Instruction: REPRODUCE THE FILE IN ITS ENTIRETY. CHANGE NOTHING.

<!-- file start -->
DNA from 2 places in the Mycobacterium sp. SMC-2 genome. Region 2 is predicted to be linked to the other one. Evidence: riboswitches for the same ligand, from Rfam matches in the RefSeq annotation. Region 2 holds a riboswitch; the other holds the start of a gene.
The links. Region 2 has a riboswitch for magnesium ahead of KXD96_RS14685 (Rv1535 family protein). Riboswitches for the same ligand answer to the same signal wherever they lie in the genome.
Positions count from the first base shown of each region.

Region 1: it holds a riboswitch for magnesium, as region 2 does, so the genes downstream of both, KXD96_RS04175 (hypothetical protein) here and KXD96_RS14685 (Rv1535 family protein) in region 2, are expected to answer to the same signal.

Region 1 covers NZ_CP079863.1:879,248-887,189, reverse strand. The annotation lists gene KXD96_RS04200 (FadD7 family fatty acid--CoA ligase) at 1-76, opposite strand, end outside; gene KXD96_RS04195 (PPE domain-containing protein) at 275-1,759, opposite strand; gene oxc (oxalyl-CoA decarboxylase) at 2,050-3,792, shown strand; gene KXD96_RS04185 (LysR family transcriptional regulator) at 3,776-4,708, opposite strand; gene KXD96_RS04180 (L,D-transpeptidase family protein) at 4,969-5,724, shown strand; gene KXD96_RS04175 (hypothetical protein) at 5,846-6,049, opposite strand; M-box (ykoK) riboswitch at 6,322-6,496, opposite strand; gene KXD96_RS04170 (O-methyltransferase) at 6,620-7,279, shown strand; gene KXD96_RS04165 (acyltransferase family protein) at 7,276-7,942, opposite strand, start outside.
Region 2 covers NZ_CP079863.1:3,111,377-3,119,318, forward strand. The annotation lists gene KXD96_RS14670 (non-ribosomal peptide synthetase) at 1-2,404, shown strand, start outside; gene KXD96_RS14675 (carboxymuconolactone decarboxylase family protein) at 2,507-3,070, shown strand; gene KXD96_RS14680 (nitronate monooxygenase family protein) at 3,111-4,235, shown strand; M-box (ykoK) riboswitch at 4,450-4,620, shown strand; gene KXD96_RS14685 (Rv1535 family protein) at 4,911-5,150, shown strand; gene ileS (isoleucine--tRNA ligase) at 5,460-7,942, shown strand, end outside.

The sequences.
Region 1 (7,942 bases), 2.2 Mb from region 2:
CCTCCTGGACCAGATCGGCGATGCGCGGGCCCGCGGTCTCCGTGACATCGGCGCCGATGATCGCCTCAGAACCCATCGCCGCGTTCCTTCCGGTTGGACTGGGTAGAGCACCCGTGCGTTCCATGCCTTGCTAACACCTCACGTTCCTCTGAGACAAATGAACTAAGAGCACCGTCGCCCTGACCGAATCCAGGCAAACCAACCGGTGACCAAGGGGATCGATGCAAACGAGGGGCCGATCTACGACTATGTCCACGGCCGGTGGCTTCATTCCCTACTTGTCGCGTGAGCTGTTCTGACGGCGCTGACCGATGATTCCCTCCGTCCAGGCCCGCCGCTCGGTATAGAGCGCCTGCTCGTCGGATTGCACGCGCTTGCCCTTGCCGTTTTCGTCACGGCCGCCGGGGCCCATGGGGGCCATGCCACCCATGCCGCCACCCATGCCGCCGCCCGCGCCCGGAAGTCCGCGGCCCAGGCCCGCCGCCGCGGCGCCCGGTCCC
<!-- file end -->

DNA from 2 places in the Mycobacterium sp. SMC-2 genome. Region 2 is predicted to be linked to the other one. Evidence: riboswitches for the same ligand, from Rfam matches in the RefSeq annotation. Region 2 holds a riboswitch; the other holds the start of a gene.
The links. Region 2 has a riboswitch for magnesium ahead of KXD96_RS14685 (Rv1535 family protein). Riboswitches for the same ligand answer to the same signal wherever they lie in the genome.
Positions count from the first base shown of each region.

Region 1: it holds a riboswitch for magnesium, as region 2 does, so the genes downstream of both, KXD96_RS04175 (hypothetical protein) here and KXD96_RS14685 (Rv1535 family protein) in region 2, are expected to answer to the same signal.

Region 1 covers NZ_CP079863.1:879,248-887,189, reverse strand. The annotation lists gene KXD96_RS04200 (FadD7 family fatty acid--CoA ligase) at 1-76, opposite strand, end outside; gene KXD96_RS04195 (PPE domain-containing protein) at 275-1,759, opposite strand; gene oxc (oxalyl-CoA decarboxylase) at 2,050-3,792, shown strand; gene KXD96_RS04185 (LysR family transcriptional regulator) at 3,776-4,708, opposite strand; gene KXD96_RS04180 (L,D-transpeptidase family protein) at 4,969-5,724, shown strand; gene KXD96_RS04175 (hypothetical protein) at 5,846-6,049, opposite strand; M-box (ykoK) riboswitch at 6,322-6,496, opposite strand; gene KXD96_RS04170 (O-methyltransferase) at 6,620-7,279, shown strand; gene KXD96_RS04165 (acyltransferase family protein) at 7,276-7,942, opposite strand, start outside.
Region 2 covers NZ_CP079863.1:3,111,377-3,119,318, forward strand. The annotation lists gene KXD96_RS14670 (non-ribosomal peptide synthetase) at 1-2,404, shown strand, start outside; gene KXD96_RS14675 (carboxymuconolactone decarboxylase family protein) at 2,507-3,070, shown strand; gene KXD96_RS14680 (nitronate monooxygenase family protein) at 3,111-4,235, shown strand; M-box (ykoK) riboswitch at 4,450-4,620, shown strand; gene KXD96_RS14685 (Rv1535 family protein) at 4,911-5,150, shown strand; gene ileS (isoleucine--tRNA ligase) at 5,460-7,942, shown strand, end outside.

The sequences.
Region 1 (7,942 bases), 2.2 Mb from region 2:
CCTCCTGGACCAGATCGGCGATGCGCGGGCCCGCGGTCTCCGTGACATCGGCGCCGATGATCGCCTCAGAACCCATCGCCGCGTTCCTTCCGGTTGGACTGGGTAGAGCACCCGTGCGTTCCATGCCTTGCTAACACCTCACGTTCCTCTGAGACAAATGAACTAAGAGCACCGTCGCCCTGACCGAATCCAGGCAAACCAACCGGTGACCAAGGGGATCGATGCAAACGAGGGGCCGATCTACGACTATGTCCACGGCCGGTGGCTTCATTCCCTACTTGTCGCGTGAGCTGTTCTGACGGCGCTGACCGATGATTCCCTCCGTCCAGGCCCGCCGCTCGGTATAGAGCGCCTGCTCGTCGGATTGCACGCGCTTGCCCTTGCCGTTTTCGTCACGGCCGCCGGGGCCCATGGGGGCCATGCCACCCATGCCGCCACCCATGCCGCCGCCCGCGCCCGGAAGTCCGCGGCCCAGGCCCGCCGCCGCGGCGCCCGGTCCC